In this R programming tutorial you’ll learn how to **create, manipulate, and plot table objects**.

The content of the page is structured as follows:

1) Example Data

2) Example 1: Create Frequency Table

3) Example 2: Create Contingency Table

4) Example 3: Sort Frequency Table

5) Example 4: Change Names of Table

6) Example 5: Extract Subset of Table

7) Example 6: Create Proportions Table

8) Example 7: Draw Table in Barplot

9) Example 8: Convert Matrix to Table

10) Example 9: Check Class of Table Object

Note that this tutorial gives a brief overview on the usage of the table function in R. However, I have also published more detailed tutorials on the different topics shown in this tutorial. You may access these tutorials by clicking on the links within the corresponding sections.

Anyway, it’s time to dive into the programming part.

## Example Data

The following data will be used as basem*nt for this R programming language tutorial:

data <- data.frame(x1 = rep(LETTERS[1:2], # Create example data frame each = 4), x2 = c(letters[1:3], letters[2:5], "b"))data # Print example data frame

Table 1 visualizes the output of the RStudio console and shows the structure of our exemplifying data – It is constituted of eight rows and two character columns.

## Example 1: Create Frequency Table

This example shows how to make a frequency table in R.

For this task, we can apply the table() function to one of the columns of our example data frame:

tab1 <- table(data$x2) # Make frequency tabletab1 # Print frequency table# a b c d e # 1 3 2 1 1

The previous output shows the frequency counts of each value in the column x2. For instance, the letter a is contained once, and the letter b is contained three times.

## Example 2: Create Contingency Table

The following R programming code explains how to make a contingency table, i.e. a table of multiple columns.

The following R code creates a two-way cross tabulation of our example data frame:

tab2 <- table(data) # Make contingency tabletab2 # Print contingency table# x2# x1 a b c d e# A 1 2 1 0 0# B 0 1 1 1 1

The previous output shows the frequency distribution among the two columns x1 and x2. For instance, the combination of A and a occurs once, and the combination of B and a appears not at all.

## Example 3: Sort Frequency Table

This example explains how to order a table object.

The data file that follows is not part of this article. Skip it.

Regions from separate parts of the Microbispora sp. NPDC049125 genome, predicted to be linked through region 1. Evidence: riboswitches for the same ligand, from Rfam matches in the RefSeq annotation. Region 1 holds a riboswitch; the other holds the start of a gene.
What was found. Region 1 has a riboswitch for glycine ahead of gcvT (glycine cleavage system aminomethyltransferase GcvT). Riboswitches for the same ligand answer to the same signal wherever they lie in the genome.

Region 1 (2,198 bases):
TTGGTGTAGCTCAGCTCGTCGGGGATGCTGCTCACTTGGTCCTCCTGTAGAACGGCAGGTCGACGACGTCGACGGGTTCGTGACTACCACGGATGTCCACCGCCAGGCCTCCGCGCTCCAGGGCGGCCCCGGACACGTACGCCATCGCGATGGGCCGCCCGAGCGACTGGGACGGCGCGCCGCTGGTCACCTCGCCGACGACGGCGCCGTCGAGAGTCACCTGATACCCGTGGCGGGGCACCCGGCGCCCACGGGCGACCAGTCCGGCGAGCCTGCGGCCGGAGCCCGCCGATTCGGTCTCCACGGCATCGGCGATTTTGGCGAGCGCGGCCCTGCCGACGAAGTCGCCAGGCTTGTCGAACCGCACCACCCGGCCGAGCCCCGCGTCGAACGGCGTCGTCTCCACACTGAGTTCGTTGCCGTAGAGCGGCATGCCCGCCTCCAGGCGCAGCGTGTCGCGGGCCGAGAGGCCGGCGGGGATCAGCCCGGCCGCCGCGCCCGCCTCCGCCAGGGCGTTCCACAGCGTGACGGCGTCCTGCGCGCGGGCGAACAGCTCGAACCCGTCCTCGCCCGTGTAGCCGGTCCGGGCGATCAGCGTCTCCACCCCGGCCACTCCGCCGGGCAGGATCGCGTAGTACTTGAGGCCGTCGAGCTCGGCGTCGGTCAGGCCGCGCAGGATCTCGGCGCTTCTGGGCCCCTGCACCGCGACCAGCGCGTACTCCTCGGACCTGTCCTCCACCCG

For this example, we use the table object tab1 that we have created in Example 1 as basis.

We sort this table by applying the order function. Within the order function, we set the decreasing argument to be equal to TRUE, to show the values with the most occurrences first.

Have a look at the following R code:

tab3 <- tab1[order(tab1, decreasing = TRUE)] # Order tabletab3 # Print ordered table# b c a d e # 3 2 1 1 1

As you can see, the character b is shown first, since it occurs the most often in the data frame variable x2.

## Example 4: Change Names of Table

In Example 4, I’ll demonstrate how to rename the elements of a table.

For this, we can apply the names and paste0 functions as illustrated in the following R code:

tab4 <- tab3 # Duplicate tablenames(tab4) <- paste0("x", 1:length(tab4)) # Change namestab4 # Print renamed table# x1 x2 x3 x4 x5 # 3 2 1 1 1

The previous output contains the same numeric values as the table that we have created in Example 3. However, the labels of those table cells have been changed.

## Example 5: Extract Subset of Table

The code below shows how to return only a certain subset of a table object.

To achieve this, we use the table object tab1 that we have constructed in Example1 as basis. We can select a subset of this table object using a logical condition as shown below:

tab5 <- tab1[tab1 > 1] # Extract table subsettab5 # Print table subset# b c # 3 2

The previously shown table subset consists of all table elements that occur at least two times. All the other table elements have been removed.

## Example 6: Create Proportions Table

In Example 6, I’ll explain how to create a proportions table (or probabilities).